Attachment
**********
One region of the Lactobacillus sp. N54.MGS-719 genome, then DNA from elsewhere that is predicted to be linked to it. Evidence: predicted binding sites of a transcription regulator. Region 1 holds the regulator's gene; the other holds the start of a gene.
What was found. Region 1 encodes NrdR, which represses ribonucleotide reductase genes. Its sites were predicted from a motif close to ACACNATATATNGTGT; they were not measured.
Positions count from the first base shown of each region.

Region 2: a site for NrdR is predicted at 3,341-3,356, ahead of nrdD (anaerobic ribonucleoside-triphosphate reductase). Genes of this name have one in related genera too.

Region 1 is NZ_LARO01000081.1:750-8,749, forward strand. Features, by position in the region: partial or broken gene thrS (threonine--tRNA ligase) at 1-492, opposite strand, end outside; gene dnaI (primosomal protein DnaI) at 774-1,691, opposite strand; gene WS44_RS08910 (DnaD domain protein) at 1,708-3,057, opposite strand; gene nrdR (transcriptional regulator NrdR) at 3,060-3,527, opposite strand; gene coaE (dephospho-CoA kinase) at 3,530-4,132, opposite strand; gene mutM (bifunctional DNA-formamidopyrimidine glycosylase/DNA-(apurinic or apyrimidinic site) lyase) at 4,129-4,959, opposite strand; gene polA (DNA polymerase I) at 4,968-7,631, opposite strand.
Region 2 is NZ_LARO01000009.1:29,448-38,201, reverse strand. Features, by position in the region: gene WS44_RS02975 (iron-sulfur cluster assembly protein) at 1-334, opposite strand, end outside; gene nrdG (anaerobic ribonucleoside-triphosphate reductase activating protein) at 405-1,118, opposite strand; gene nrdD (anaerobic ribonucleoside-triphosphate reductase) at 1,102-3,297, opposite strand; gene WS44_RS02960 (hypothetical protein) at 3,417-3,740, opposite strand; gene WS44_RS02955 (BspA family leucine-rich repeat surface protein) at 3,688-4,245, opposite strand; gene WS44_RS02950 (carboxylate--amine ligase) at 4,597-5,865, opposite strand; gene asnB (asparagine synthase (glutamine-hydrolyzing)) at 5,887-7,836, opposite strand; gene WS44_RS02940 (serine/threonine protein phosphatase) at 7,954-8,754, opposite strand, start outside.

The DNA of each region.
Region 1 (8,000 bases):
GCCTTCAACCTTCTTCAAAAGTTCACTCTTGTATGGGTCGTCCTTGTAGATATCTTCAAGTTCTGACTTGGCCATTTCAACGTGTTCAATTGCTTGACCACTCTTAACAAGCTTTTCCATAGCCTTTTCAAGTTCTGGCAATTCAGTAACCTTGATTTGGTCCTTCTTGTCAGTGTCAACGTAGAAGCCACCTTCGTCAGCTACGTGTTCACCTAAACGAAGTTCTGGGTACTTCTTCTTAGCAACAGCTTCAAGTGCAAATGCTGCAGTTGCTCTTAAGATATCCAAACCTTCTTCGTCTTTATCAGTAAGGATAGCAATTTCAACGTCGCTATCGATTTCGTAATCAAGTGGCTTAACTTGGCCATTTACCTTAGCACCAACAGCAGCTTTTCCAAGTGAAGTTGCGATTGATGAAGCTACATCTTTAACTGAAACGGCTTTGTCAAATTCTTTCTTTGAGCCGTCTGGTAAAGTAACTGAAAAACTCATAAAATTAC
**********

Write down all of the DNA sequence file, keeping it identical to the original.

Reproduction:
One region of the Lactobacillus sp. N54.MGS-719 genome, then DNA from elsewhere that is predicted to be linked to it. Evidence: predicted binding sites of a transcription regulator. Region 1 holds the regulator's gene; the other holds the start of a gene.
What was found. Region 1 encodes NrdR, which represses ribonucleotide reductase genes. Its sites were predicted from a motif close to ACACNATATATNGTGT; they were not measured.
Positions count from the first base shown of each region.

Region 2: a site for NrdR is predicted at 3,341-3,356, ahead of nrdD (anaerobic ribonucleoside-triphosphate reductase). Genes of this name have one in related genera too.

Region 1 is NZ_LARO01000081.1:750-8,749, forward strand. Features, by position in the region: partial or broken gene thrS (threonine--tRNA ligase) at 1-492, opposite strand, end outside; gene dnaI (primosomal protein DnaI) at 774-1,691, opposite strand; gene WS44_RS08910 (DnaD domain protein) at 1,708-3,057, opposite strand; gene nrdR (transcriptional regulator NrdR) at 3,060-3,527, opposite strand; gene coaE (dephospho-CoA kinase) at 3,530-4,132, opposite strand; gene mutM (bifunctional DNA-formamidopyrimidine glycosylase/DNA-(apurinic or apyrimidinic site) lyase) at 4,129-4,959, opposite strand; gene polA (DNA polymerase I) at 4,968-7,631, opposite strand.
Region 2 is NZ_LARO01000009.1:29,448-38,201, reverse strand. Features, by position in the region: gene WS44_RS02975 (iron-sulfur cluster assembly protein) at 1-334, opposite strand, end outside; gene nrdG (anaerobic ribonucleoside-triphosphate reductase activating protein) at 405-1,118, opposite strand; gene nrdD (anaerobic ribonucleoside-triphosphate reductase) at 1,102-3,297, opposite strand; gene WS44_RS02960 (hypothetical protein) at 3,417-3,740, opposite strand; gene WS44_RS02955 (BspA family leucine-rich repeat surface protein) at 3,688-4,245, opposite strand; gene WS44_RS02950 (carboxylate--amine ligase) at 4,597-5,865, opposite strand; gene asnB (asparagine synthase (glutamine-hydrolyzing)) at 5,887-7,836, opposite strand; gene WS44_RS02940 (serine/threonine protein phosphatase) at 7,954-8,754, opposite strand, start outside.

The DNA of each region.
Region 1 (8,000 bases):
GCCTTCAACCTTCTTCAAAAGTTCACTCTTGTATGGGTCGTCCTTGTAGATATCTTCAAGTTCTGACTTGGCCATTTCAACGTGTTCAATTGCTTGACCACTCTTAACAAGCTTTTCCATAGCCTTTTCAAGTTCTGGCAATTCAGTAACCTTGATTTGGTCCTTCTTGTCAGTGTCAACGTAGAAGCCACCTTCGTCAGCTACGTGTTCACCTAAACGAAGTTCTGGGTACTTCTTCTTAGCAACAGCTTCAAGTGCAAATGCTGCAGTTGCTCTTAAGATATCCAAACCTTCTTCGTCTTTATCAGTAAGGATAGCAATTTCAACGTCGCTATCGATTTCGTAATCAAGTGGCTTAACTTGGCCATTTACCTTAGCACCAACAGCAGCTTTTCCAAGTGAAGTTGCGATTGATGAAGCTACATCTTTAACTGAAACGGCTTTGTCAAATTCTTTCTTTGAGCCGTCTGGTAAAGTAACTGAAAAACTCATAAAATTAC